California Landlord Woes – Sounds Like Toronto

January 9th, 2018 · Tell Me What You Really Think Here · Personal House, Property Management

I completely stole this post about a California Landlord from Reddit. It just really goes to show that the problems we have in Toronto are not unique.

There’s another aspect that hasn’t been touched on, California’s landlord/tenant laws. I know a little about this because I’m a lawyer. I’m also an accountant and a landlord with a few properties in California and more in Arizona.

California makes it difficult to evict non-paying tenants. I know this is not a popular topic, but please hear me out. If you want people to invest, they need to have a return. I’m not talking about the profit. The income is necessary to make mortgage payments, property tax payments, insurance payments, utility payments, management payments, pay for maintenance and repairs, and much else.

Also keep in mind that anything left over is taxed, which often winds up being about 50% of the profit. Further, the IRS often wants quarterly payments from businesses. It’s slightly worse than that, though. The IRS estimates your income and expects quarterly payments of that estimate – which includes money that you may not have received. Think about that. Imagine the IRS expects you to make $50,000 in a year, but with all hours worked, it’s more like $40,000. But you still have to pay the IRS taxes equivalent to earning $50,000. The difference will be worked out later when you file, but the IRS wants the estimated tax NOW and you’re in deep shit if you don’t pay what the IRS thinks you should be paying. (The California Franchise Tax Board is a pain in the ass, too, but I won’t get into that.)

OK. Everything we listed are what we call fixed costs. That is, you have to pay them every month and these costs do not vary based on your income.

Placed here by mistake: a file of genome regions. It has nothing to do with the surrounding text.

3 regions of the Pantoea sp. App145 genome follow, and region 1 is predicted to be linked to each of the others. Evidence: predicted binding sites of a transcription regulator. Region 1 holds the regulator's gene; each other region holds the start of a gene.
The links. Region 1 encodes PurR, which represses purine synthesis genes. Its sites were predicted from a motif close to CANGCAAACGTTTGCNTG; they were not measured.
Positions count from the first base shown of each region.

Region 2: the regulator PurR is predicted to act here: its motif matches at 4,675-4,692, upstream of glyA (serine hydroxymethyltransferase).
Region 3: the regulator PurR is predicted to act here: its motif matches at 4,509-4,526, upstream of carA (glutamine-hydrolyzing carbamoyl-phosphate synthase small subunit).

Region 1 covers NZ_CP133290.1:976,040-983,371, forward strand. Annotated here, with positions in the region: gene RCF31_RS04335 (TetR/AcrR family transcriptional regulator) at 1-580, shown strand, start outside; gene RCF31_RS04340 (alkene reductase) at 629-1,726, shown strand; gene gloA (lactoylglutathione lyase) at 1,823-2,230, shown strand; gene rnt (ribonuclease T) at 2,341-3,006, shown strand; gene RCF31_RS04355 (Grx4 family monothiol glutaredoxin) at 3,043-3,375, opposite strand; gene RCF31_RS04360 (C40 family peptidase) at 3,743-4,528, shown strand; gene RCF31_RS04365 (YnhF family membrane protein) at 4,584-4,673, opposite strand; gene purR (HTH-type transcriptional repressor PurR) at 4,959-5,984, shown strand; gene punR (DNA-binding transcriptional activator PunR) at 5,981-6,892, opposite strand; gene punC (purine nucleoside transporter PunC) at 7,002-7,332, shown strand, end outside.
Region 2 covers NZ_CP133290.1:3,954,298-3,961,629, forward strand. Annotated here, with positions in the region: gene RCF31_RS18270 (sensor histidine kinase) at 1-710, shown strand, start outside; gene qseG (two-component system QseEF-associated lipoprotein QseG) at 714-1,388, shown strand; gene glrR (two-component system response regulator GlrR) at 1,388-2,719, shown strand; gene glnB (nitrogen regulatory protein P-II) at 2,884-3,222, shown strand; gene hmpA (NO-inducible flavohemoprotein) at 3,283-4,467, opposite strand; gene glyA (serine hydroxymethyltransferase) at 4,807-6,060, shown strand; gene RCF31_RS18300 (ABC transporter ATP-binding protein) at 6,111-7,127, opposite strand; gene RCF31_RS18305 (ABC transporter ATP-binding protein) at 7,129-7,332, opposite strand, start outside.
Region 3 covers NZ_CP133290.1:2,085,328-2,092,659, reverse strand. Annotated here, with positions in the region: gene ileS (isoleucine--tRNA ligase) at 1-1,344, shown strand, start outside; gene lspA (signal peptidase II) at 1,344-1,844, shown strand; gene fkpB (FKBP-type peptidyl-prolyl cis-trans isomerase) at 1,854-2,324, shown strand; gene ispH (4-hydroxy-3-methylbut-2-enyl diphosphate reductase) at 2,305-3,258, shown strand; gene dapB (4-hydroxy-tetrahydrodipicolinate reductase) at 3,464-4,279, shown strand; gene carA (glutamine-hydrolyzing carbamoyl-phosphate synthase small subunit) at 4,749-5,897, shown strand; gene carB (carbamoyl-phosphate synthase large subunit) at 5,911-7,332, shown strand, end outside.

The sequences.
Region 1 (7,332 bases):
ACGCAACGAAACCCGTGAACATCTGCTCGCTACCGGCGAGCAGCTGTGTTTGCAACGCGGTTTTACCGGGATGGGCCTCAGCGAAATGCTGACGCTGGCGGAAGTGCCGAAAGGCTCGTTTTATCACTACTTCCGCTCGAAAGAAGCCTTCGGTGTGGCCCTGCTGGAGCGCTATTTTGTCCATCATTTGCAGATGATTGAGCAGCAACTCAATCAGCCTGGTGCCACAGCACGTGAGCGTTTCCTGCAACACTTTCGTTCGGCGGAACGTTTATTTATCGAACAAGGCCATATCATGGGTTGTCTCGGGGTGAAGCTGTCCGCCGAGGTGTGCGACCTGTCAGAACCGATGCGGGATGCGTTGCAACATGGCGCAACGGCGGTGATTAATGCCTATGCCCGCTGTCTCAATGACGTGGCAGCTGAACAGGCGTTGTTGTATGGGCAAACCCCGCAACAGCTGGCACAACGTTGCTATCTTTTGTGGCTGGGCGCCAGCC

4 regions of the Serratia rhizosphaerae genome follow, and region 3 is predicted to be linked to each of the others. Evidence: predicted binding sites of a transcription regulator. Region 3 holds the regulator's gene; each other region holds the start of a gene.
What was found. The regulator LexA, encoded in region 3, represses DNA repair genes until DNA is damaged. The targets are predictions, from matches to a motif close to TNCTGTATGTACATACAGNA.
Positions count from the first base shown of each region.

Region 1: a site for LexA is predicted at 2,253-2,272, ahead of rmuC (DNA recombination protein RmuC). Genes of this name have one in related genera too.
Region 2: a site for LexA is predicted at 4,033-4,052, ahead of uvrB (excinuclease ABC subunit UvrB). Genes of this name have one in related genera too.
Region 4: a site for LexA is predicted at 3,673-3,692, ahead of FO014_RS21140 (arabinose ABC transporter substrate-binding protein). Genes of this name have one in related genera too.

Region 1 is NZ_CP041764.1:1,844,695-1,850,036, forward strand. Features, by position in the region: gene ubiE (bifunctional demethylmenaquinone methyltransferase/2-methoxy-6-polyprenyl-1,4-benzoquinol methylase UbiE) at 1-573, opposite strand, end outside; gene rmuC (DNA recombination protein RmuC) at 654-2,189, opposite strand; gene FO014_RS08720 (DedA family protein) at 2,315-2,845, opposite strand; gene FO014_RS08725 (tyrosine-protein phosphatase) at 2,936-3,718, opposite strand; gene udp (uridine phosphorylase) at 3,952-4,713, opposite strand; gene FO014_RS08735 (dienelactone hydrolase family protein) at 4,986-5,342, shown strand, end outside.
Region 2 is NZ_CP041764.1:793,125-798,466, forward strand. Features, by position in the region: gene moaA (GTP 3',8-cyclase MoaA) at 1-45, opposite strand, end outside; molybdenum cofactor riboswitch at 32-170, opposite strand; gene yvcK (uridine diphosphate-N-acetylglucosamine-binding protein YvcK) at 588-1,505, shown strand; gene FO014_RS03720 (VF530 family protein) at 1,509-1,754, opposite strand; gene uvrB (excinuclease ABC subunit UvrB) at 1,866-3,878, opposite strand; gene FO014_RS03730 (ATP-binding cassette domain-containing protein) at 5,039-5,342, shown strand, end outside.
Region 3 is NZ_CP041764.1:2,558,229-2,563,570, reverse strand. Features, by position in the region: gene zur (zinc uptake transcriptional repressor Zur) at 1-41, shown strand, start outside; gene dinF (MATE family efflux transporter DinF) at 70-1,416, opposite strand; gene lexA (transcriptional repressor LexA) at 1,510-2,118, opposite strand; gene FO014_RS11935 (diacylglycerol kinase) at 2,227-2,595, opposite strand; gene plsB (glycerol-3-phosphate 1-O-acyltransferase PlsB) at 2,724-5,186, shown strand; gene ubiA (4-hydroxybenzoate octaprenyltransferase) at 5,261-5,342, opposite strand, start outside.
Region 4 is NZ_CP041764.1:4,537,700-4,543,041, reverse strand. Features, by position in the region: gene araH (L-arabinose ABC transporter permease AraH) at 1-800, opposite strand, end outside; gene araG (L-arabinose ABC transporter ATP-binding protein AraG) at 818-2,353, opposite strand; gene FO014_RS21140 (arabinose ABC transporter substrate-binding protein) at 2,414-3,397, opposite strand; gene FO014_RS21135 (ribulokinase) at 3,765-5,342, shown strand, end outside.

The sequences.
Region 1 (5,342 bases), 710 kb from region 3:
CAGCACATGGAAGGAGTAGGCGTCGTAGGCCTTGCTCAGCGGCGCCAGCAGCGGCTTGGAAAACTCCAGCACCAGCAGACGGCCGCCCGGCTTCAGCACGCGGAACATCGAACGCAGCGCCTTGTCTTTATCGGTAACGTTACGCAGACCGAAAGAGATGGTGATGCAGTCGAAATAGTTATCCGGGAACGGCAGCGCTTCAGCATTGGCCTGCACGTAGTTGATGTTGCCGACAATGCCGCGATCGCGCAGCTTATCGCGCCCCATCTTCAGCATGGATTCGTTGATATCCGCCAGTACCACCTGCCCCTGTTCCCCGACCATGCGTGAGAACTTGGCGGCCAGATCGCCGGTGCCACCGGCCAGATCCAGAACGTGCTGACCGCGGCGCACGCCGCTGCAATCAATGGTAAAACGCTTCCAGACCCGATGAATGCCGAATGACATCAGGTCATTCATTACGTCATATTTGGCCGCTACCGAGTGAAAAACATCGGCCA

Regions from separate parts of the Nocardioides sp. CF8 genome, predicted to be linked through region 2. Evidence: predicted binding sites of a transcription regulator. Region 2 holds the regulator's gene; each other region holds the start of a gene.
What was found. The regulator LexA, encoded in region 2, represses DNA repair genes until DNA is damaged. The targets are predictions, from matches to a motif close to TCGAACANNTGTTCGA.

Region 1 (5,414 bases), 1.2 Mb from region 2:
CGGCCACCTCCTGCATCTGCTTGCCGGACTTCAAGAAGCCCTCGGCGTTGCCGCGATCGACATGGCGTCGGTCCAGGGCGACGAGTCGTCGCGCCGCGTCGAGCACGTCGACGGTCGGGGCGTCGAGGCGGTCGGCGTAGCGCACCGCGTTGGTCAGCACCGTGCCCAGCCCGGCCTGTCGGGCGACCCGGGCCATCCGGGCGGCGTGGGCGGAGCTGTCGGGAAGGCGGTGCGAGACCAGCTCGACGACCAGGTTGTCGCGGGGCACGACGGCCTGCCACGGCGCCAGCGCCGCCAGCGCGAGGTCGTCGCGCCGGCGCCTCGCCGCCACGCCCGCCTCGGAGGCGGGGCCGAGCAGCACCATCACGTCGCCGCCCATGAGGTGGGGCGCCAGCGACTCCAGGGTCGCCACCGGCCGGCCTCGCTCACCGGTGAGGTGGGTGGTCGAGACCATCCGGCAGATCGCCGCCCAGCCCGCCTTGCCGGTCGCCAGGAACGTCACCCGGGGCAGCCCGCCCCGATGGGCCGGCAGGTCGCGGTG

The rub is that rental income is variable. You will have vacancies. You will have unexpected maintenance costs. And then you have tenants who do not pay.

California makes it difficult to evict a tenant who doesn’t pay. The procedure can be dragged out over three or four months. That is three or four months of having to pay fixed costs (including tax on income the IRS thinks you’re getting when you are not) without any income. In contrast, I can boot someone in Arizona who doesn’t pay in 3-4 weeks. Yes, that includes full due process under the law.

So when you develop apartments, you have to figure in the costs for people who don’t pay. That’s the reality of the business. Some people won’t pay and you’re still going to have to pay your fixed costs. The IRS doesn’t give a rip if someone didn’t pay you, they still want their estimated taxes. The mortgage holder gives zero fucks, as well. And try not paying your property taxes and see what happens. You need to either have deep pockets or you have to raise rents to cover your fixed costs in case of nonpayment.

I’ve run the numbers on developing and renting in California. It ain’t pretty. I can’t make the numbers work for me. No, that doesn’t mean I can’t afford a fractional share of a jet and a Ferrari payment. It means not breaking even and probably losing money. As in I’d have to hold a cardboard sign at an offramp and hope to get enough change to buy ramen.

Simply put, it’s not worth it. I am not going to put time and money into something with no return. I don’t work for free. I drive a ten year old car and a treat for me is hitting a local Mexican place where I can get a $10 dinner. But I couldn’t even afford that by investing in LA.

Something has to change. It will have to be a radical change, because there’s too much wrong to have an easy solution. In the short term, people should leave. I did. I managed to buy a 1,500 square foot house with a pool for $106k down here. It’s an older house and I’ve torn it down to the studs, but it’s affordable. Something like it in LA would be at least $700k or $800k. As much as I love LA, the numbers no longer work.

This is very similar to the problems landlord in the GTA have and certainly a problem with creating additional housing stock. You might not care about losing money if you used to live in the house, or a speculating on capital increases. The point is as an income property it’s just not worthwhile as a business. And it doesn’t scale… and what that means is you can afford one or two money losing properties, but you can’t afford ten or twenty or 100. That’s what we need in the GTA, more affordable housing and we’re not going to get it, unless house prices get a lot more reasonable.

Happy Renting!


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